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Why are the streets of Athens “congested”, what can be done – A transport science professor explains


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The roads that present the most significant problems are Kifissou Avenue, Vasilissis Amalias Avenue, Poseidonos and the New Athens – Corinth National Highway at the height of Skaramangas.

Along with the rhythms of everyday life that returned to normal after the summer break, the traffic problems in the Basin of Attica with many factors aggravating the problem and making commuting a real headache, especially during peak hours.

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As he tells APE-MBE, the assistant professor of the University of Western Attica and president of the Association of Greek Transport Scientists, Panagiotis Papantoniou, traffic in the Attica Basin has returned after the first ten days of September to pre-summer saturation levels.

“Traffic interference in places where the new metro stations are being built, tourism that remains at high levels as well as the drop in the price of fuel that encourages the use of cars are parameters that burden and will burden the situation even more in the coming period. The result is that, on the one hand, delays during peak hours (morning and afternoon) are longer on the main axes of the basin, on the other hand, congestion lasts for longer periods of time. explains Mr. Papantoniou and mentions that the roads with the most significant problems, according to data from the Traffic Management Center of the Attica Region, are Kifissou Avenue, Vasilissis Amalias Avenue, Poseidonos and the New Athens-Corinth National Highway in height of Scaramanga.

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Transportation experts emphasize that after the period of the pandemic in which citizens were removed from the Public transport, it is necessary to start using them again now to decongest the roads. Besides, it is deemed necessary due to the energy crisis. As the president of the Hellenic Transport Association says, there must be incentives for citizens to prefer public transport for their travel.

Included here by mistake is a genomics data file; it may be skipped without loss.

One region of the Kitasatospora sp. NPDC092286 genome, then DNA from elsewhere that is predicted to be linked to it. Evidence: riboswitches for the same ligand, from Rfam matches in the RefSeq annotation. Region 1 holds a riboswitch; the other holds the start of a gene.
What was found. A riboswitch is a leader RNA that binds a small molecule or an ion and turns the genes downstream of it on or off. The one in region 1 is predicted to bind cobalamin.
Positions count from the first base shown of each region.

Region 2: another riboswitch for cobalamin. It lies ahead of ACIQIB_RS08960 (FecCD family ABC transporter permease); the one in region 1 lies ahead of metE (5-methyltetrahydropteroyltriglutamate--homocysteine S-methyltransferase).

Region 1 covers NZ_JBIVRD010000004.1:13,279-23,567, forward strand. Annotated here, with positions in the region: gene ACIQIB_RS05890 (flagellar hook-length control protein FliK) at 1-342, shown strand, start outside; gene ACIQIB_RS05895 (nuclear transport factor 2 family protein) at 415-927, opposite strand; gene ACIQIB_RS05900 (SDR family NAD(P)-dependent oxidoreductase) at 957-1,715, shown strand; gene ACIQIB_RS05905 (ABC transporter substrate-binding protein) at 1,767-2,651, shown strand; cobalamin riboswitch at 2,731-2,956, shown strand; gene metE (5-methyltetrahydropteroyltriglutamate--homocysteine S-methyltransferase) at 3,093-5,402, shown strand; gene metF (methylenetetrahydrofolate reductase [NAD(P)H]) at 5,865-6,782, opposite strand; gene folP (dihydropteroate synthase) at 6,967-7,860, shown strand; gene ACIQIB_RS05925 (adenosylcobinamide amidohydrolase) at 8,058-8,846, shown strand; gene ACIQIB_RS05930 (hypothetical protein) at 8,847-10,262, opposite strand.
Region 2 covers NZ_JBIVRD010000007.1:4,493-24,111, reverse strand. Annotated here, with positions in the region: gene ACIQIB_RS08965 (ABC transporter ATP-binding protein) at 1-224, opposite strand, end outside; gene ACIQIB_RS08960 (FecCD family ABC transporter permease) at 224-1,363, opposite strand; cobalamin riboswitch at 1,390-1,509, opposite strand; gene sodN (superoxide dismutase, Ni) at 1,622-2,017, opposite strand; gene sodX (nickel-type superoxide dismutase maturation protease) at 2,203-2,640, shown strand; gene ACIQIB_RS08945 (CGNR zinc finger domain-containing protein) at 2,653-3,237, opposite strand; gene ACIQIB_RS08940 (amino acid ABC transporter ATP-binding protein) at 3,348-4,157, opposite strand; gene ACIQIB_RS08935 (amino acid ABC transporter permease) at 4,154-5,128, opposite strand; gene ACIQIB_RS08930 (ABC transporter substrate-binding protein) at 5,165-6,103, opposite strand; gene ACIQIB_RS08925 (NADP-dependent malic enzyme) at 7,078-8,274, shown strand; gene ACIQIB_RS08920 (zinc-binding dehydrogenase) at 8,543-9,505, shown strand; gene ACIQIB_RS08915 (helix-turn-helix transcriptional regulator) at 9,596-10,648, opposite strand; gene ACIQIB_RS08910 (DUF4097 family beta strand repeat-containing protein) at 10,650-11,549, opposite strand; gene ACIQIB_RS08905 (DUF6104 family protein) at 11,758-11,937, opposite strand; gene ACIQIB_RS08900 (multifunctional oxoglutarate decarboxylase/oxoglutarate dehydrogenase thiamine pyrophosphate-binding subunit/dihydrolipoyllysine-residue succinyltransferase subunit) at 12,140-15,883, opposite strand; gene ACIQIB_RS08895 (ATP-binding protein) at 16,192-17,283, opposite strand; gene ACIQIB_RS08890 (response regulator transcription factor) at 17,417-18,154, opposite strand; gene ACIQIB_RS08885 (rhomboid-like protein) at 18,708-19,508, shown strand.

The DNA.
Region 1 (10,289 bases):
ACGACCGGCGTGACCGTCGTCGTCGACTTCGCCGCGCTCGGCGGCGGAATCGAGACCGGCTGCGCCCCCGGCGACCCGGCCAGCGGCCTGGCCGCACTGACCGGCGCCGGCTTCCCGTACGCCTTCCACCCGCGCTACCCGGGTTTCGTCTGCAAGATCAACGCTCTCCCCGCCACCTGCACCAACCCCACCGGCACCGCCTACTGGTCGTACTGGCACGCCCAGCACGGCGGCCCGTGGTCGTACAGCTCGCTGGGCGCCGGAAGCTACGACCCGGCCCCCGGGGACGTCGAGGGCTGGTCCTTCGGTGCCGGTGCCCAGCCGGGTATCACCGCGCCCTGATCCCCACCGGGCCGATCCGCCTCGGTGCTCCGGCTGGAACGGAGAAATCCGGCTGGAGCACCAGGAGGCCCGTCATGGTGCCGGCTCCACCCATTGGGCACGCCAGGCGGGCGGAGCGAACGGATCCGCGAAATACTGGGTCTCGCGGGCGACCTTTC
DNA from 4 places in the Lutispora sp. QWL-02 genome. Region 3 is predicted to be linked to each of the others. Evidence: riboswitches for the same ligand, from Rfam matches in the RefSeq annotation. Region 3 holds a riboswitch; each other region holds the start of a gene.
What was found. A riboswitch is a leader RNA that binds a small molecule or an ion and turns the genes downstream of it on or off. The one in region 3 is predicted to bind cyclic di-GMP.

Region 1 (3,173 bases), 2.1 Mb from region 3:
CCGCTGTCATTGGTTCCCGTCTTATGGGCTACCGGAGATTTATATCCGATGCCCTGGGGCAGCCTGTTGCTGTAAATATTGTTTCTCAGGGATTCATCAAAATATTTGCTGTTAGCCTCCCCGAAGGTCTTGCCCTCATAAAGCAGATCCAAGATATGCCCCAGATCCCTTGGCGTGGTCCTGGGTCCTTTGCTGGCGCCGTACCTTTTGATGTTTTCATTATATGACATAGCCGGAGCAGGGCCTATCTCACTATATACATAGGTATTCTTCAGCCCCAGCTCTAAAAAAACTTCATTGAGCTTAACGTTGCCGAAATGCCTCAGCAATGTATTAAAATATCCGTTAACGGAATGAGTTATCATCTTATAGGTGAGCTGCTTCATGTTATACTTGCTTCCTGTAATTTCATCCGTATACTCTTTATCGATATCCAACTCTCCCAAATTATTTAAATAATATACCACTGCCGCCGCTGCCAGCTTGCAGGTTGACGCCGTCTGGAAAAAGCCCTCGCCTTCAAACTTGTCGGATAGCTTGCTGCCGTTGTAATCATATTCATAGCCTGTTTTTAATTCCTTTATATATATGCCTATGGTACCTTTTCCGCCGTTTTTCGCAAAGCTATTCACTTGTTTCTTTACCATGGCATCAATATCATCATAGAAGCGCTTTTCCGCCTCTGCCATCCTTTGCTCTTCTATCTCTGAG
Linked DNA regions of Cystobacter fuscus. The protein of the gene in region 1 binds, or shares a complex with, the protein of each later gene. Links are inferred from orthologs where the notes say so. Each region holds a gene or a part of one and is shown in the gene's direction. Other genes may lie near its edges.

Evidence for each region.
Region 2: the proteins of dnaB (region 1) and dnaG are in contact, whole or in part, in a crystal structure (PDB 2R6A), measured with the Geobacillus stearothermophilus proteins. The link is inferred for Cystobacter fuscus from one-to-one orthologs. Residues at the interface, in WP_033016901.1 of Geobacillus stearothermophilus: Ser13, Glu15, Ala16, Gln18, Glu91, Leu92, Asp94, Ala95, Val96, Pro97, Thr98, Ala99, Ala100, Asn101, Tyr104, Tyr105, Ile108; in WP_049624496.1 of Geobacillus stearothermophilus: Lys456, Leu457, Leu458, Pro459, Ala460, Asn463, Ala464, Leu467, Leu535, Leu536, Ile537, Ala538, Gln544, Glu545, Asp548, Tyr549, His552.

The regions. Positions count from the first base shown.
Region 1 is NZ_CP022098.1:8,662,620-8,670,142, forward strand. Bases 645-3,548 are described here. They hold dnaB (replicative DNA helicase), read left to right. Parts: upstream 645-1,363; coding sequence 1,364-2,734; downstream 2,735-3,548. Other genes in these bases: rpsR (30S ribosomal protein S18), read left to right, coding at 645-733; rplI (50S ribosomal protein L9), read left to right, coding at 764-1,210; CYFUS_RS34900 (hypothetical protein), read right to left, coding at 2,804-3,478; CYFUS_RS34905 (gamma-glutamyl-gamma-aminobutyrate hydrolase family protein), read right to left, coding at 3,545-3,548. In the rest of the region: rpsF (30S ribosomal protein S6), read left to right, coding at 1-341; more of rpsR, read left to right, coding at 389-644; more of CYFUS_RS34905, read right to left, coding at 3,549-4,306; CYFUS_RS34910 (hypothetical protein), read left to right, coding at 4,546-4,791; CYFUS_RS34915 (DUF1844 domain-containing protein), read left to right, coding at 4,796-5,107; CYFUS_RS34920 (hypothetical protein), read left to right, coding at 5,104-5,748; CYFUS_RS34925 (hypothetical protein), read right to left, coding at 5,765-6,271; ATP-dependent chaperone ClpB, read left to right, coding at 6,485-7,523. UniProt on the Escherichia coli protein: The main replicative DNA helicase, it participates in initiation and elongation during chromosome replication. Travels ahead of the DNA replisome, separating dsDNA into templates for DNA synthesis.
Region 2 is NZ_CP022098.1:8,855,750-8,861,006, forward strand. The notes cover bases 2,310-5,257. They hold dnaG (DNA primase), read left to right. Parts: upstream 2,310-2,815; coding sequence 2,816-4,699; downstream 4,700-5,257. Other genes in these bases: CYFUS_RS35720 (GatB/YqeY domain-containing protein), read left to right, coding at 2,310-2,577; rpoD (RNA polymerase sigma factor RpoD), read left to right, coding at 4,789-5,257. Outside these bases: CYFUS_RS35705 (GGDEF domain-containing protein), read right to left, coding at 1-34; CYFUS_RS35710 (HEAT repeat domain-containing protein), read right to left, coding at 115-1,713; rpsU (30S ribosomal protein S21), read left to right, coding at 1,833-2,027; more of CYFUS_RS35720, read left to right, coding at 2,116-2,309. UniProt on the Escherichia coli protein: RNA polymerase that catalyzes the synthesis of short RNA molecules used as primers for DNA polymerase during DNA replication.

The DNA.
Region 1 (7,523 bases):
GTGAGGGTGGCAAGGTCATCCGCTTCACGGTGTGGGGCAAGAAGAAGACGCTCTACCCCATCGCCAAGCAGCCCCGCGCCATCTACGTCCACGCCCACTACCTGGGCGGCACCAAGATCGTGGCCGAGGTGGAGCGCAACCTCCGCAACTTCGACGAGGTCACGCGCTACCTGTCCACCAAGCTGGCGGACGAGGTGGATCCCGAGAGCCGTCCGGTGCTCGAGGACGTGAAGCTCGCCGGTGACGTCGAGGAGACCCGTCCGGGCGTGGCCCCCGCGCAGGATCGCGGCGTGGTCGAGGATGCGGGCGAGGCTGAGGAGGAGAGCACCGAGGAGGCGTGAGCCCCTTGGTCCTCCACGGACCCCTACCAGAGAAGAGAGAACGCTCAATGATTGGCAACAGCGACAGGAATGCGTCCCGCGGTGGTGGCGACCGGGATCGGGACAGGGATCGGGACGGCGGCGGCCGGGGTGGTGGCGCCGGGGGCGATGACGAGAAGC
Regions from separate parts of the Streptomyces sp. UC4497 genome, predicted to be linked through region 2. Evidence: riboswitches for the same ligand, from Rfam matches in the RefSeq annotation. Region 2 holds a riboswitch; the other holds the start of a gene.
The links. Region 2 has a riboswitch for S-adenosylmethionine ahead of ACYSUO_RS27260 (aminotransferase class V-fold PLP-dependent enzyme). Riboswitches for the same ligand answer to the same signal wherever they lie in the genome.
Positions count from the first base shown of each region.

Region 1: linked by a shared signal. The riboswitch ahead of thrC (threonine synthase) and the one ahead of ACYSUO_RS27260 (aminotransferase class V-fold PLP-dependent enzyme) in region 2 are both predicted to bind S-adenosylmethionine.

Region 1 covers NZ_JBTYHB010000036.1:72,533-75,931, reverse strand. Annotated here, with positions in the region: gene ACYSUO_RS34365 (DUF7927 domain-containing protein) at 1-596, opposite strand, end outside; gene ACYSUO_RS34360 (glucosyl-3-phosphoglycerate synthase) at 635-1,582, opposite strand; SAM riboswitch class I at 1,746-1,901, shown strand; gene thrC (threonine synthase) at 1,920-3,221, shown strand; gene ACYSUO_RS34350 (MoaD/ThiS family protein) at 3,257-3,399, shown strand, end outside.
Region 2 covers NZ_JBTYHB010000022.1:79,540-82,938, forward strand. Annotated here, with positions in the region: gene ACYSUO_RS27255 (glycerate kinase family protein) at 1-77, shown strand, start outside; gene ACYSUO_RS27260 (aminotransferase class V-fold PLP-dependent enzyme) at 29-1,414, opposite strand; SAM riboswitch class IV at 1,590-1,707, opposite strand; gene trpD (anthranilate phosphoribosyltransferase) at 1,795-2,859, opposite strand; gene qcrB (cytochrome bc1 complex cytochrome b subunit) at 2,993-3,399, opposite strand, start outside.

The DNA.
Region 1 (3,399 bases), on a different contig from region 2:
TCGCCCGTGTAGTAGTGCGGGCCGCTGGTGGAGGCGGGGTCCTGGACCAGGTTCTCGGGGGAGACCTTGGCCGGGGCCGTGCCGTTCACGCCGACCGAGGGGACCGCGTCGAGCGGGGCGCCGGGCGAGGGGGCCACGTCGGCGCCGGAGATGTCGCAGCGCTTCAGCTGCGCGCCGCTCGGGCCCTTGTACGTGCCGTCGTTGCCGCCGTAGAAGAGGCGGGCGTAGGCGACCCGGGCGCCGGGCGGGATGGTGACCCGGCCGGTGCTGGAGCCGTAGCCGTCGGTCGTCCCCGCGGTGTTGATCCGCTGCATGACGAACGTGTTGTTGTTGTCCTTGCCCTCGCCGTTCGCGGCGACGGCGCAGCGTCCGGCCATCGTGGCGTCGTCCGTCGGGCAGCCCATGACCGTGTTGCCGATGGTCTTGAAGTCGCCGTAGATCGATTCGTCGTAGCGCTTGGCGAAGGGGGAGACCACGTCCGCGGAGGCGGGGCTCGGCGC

“The parameters that influence the choice of transport means include time, cost and comfort and since the time and comfort of MMMs cannot be changed radically, a significant change in cost can cause a strong positive shock. More specifically, a monthly MMM card at a very low price, which will subsidize travel like the fuel pass, but have different features subsidizing MMM commuters, can lead to a significant increase in MMM usage leading to multiple benefits for both commuters and and in society, at levels of economic and energy crisis, traffic as well as environmental problem. The coming energy crisis may represent an opportunity for intervention, which should not be missed.” notes Mr. Papantoniou.

The micromobility meansas experts call them bicyclesthe roller skates and similar modes of transportation, are gaining ground in many European cities, especially in recent months against the conditions of the energy crisis but also against increased traffic. In Greece, they have made their presence on the roads more intense recently and the increase in their use could be part of the solution, but this should be done within a framework of safety for users and combined with public transport as the distances they can cover are not very long.

“It is clear that both micromobility devices such as electric scooters and bicycles are means of transportation that present multiple benefits to traffic, the environment and the commuters themselves. Therefore they must be a key priority in every city. However, in order to integrate them into the transport system of a city, given that they are means that can autonomously cover relatively short distances, it is important that they be combined with other means, either Mass Transport or the Car. For this purpose, an overall plan to encourage them is needed which will give clear incentives (financial and other) for their use in commuting to work, will create safety conditions on the road network by improving the infrastructure and interventions at dangerous points, policing for their safe circulation on the road network and highlighting the benefit that cause through awareness actions”concludes Mr. Papantoniou.